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Cuba's new envoy to NK assumes post amid Pyongyang's move to resume diplomacy

Feb. 1, 2024 - 10:13 By Yonhap
This photo, published on Thursday, shows Choe Ryong-hae (right), chairman of the Standing Committee of the Supreme People's Assembly, receiving a letter of credence from Cuba's new ambassador Wednesday. (KCNA)

Cuba's new ambassador to North Korea has begun his duties, according to the North's state media Thursday, as countries having friendly ties with North Korea have ramped up diplomatic activities in the secretive regime since the opening of its border.

North Korean leader Kim Jong-un was presented with the credentials of Cuban Ambassador Eduardo Luis Garcia Correa from Cuban President Miguel Diaz-Canel, according to the Korean Central News Agency.

The letter of credence was received by Choe Ryong-hae, chairman of the Standing Committee of the Supreme People's Assembly, on Wednesday upon the authorization of the North's leader, it said.

North Korea and Cuba have long maintained a close relationship since they established their diplomatic relationship in 1960.

Most diplomatic missions in Pyongyang were closed and foreign diplomats stationed in the North were asked to leave Pyongyang as North Korea shut down its border over COVID-19 in early 2020.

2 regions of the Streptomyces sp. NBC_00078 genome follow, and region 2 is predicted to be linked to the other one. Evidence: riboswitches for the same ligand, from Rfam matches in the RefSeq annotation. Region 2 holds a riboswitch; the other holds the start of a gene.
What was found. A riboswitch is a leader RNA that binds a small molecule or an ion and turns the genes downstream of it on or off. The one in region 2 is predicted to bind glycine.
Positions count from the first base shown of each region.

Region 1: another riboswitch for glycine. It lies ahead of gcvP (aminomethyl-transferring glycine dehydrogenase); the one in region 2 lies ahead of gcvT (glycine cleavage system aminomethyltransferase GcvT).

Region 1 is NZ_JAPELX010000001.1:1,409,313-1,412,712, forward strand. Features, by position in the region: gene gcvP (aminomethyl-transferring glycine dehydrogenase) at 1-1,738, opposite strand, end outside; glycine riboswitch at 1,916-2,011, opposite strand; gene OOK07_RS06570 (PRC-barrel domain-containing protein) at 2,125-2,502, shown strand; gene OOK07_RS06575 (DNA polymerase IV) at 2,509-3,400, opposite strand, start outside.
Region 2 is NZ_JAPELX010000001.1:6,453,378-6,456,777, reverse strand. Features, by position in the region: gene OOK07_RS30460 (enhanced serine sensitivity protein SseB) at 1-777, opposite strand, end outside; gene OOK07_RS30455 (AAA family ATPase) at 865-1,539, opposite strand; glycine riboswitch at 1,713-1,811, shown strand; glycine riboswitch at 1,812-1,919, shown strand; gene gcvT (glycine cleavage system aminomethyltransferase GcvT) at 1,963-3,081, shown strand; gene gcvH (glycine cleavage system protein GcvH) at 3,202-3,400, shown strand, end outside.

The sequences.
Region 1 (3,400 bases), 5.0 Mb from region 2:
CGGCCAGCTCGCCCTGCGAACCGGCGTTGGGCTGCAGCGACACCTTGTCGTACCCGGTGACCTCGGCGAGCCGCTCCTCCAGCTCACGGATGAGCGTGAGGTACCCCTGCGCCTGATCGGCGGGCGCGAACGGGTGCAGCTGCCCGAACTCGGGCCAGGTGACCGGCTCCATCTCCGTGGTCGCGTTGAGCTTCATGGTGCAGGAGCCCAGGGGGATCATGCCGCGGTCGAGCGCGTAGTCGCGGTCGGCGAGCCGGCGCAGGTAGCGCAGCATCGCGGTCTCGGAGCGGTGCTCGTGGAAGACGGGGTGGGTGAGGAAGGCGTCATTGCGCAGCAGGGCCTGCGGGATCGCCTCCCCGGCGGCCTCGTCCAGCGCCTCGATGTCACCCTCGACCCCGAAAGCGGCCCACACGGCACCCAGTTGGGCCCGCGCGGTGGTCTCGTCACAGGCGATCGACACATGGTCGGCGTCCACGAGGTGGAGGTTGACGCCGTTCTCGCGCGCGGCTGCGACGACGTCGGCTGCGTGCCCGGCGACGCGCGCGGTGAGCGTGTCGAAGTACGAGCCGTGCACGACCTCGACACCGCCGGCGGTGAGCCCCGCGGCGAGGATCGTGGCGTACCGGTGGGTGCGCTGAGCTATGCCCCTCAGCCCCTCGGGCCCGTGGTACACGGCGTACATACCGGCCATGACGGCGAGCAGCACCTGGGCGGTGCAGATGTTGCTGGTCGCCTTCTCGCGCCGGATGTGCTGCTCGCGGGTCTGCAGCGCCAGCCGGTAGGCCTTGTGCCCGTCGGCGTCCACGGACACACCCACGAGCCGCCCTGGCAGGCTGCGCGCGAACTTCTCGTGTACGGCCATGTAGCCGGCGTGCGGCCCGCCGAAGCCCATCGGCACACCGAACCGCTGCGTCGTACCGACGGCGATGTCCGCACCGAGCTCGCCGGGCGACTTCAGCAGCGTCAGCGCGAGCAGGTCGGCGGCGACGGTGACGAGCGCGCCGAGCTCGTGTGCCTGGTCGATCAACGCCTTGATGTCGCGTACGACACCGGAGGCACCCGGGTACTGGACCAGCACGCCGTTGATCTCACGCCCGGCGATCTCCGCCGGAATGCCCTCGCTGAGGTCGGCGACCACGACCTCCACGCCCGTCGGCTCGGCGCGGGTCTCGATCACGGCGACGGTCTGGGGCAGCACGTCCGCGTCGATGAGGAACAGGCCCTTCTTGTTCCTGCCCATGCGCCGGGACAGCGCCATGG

Cuba has become the third country known to have presented credentials for a new envoy to North Korea after China and Mongolia since last year, when Pyongyang partially opened its border.

In April 2023, China's new ambassador to North Korea, Wang Yajun, began his official duty after his arrival was delayed for years due to the North's border closure. Earlier this week, Mongolia's new top envoy to Pyongyang submitted a letter of credentials to the North.

In September last year, the Russian Embassy in Pyongyang was believed to have raised the number of its staff members. Nicaragua, a country considered to be standing against the United States, is believed to have a plan to open an embassy in North Korea soon.

"North Korea appears to be resuming its diplomacy with countries deemed to have an anti-US stance or nations with which the North has kept friendly ties based on socialism," an official at Seoul's unification ministry told reporters.

Meanwhile, North Korea has shut down nine of its diplomatic missions since the second half of last year amid economic difficulties, according to Seoul's foreign ministry. The total number of North Korean diplomatic missions had stood at 44 as of Tuesday.

The North has pulled out of Hong Kong and Libya in recent months in the latest of a series of the shutdown of its diplomatic missions, including Angola, Nepal, Bangladesh, Spain and Uganda. (Yonhap)